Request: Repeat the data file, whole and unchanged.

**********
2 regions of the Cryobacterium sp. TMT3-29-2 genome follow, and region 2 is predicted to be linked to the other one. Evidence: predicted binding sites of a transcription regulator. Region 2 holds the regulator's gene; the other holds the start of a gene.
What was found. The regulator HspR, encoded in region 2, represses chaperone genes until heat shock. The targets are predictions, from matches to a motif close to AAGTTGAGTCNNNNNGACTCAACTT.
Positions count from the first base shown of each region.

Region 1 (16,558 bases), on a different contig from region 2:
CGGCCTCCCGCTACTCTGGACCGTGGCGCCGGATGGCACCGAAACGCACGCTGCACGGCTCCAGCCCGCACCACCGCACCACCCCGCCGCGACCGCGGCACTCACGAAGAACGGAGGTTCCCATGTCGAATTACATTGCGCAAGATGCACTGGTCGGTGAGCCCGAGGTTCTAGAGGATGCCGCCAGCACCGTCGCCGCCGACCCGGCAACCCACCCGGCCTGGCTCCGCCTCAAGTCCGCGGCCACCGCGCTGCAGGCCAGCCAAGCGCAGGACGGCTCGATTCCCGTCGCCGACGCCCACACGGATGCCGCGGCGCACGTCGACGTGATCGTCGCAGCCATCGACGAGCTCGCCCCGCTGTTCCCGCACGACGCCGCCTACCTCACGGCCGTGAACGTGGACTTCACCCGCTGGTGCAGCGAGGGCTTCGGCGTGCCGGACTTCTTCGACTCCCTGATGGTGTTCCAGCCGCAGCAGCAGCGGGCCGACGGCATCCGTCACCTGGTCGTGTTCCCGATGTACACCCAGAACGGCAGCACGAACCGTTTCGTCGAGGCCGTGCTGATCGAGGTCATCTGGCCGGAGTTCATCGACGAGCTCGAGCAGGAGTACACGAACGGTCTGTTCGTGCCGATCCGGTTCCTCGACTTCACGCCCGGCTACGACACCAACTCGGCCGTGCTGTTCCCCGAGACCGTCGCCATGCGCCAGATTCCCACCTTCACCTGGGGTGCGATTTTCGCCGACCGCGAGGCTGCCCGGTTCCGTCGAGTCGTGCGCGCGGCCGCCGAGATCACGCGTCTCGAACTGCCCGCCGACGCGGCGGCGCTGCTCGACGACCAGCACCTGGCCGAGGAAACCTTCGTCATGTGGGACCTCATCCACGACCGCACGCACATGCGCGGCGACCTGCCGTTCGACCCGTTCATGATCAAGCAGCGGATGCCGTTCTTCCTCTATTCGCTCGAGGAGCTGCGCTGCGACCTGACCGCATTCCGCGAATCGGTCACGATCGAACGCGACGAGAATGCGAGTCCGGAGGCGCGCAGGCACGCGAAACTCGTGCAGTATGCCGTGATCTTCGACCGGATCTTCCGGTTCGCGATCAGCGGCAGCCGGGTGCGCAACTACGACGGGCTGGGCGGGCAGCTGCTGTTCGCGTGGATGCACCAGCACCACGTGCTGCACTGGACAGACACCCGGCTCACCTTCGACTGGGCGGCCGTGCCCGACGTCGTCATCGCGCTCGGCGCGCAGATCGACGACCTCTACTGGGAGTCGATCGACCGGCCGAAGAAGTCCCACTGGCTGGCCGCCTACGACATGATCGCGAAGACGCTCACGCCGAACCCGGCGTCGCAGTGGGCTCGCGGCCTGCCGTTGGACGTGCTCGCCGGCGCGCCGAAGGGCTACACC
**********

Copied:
2 regions of the Cryobacterium sp. TMT3-29-2 genome follow, and region 2 is predicted to be linked to the other one. Evidence: predicted binding sites of a transcription regulator. Region 2 holds the regulator's gene; the other holds the start of a gene.
What was found. The regulator HspR, encoded in region 2, represses chaperone genes until heat shock. The targets are predictions, from matches to a motif close to AAGTTGAGTCNNNNNGACTCAACTT.
Positions count from the first base shown of each region.

Region 1 (16,558 bases), on a different contig from region 2:
CGGCCTCCCGCTACTCTGGACCGTGGCGCCGGATGGCACCGAAACGCACGCTGCACGGCTCCAGCCCGCACCACCGCACCACCCCGCCGCGACCGCGGCACTCACGAAGAACGGAGGTTCCCATGTCGAATTACATTGCGCAAGATGCACTGGTCGGTGAGCCCGAGGTTCTAGAGGATGCCGCCAGCACCGTCGCCGCCGACCCGGCAACCCACCCGGCCTGGCTCCGCCTCAAGTCCGCGGCCACCGCGCTGCAGGCCAGCCAAGCGCAGGACGGCTCGATTCCCGTCGCCGACGCCCACACGGATGCCGCGGCGCACGTCGACGTGATCGTCGCAGCCATCGACGAGCTCGCCCCGCTGTTCCCGCACGACGCCGCCTACCTCACGGCCGTGAACGTGGACTTCACCCGCTGGTGCAGCGAGGGCTTCGGCGTGCCGGACTTCTTCGACTCCCTGATGGTGTTCCAGCCGCAGCAGCAGCGGGCCGACGGCATCCGTCACCTGGTCGTGTTCCCGATGTACACCCAGAACGGCAGCACGAACCGTTTCGTCGAGGCCGTGCTGATCGAGGTCATCTGGCCGGAGTTCATCGACGAGCTCGAGCAGGAGTACACGAACGGTCTGTTCGTGCCGATCCGGTTCCTCGACTTCACGCCCGGCTACGACACCAACTCGGCCGTGCTGTTCCCCGAGACCGTCGCCATGCGCCAGATTCCCACCTTCACCTGGGGTGCGATTTTCGCCGACCGCGAGGCTGCCCGGTTCCGTCGAGTCGTGCGCGCGGCCGCCGAGATCACGCGTCTCGAACTGCCCGCCGACGCGGCGGCGCTGCTCGACGACCAGCACCTGGCCGAGGAAACCTTCGTCATGTGGGACCTCATCCACGACCGCACGCACATGCGCGGCGACCTGCCGTTCGACCCGTTCATGATCAAGCAGCGGATGCCGTTCTTCCTCTATTCGCTCGAGGAGCTGCGCTGCGACCTGACCGCATTCCGCGAATCGGTCACGATCGAACGCGACGAGAATGCGAGTCCGGAGGCGCGCAGGCACGCGAAACTCGTGCAGTATGCCGTGATCTTCGACCGGATCTTCCGGTTCGCGATCAGCGGCAGCCGGGTGCGCAACTACGACGGGCTGGGCGGGCAGCTGCTGTTCGCGTGGATGCACCAGCACCACGTGCTGCACTGGACAGACACCCGGCTCACCTTCGACTGGGCGGCCGTGCCCGACGTCGTCATCGCGCTCGGCGCGCAGATCGACGACCTCTACTGGGAGTCGATCGACCGGCCGAAGAAGTCCCACTGGCTGGCCGCCTACGACATGATCGCGAAGACGCTCACGCCGAACCCGGCGTCGCAGTGGGCTCGCGGCCTGCCGTTGGACGTGCTCGCCGGCGCGCCGAAGGGCTACACC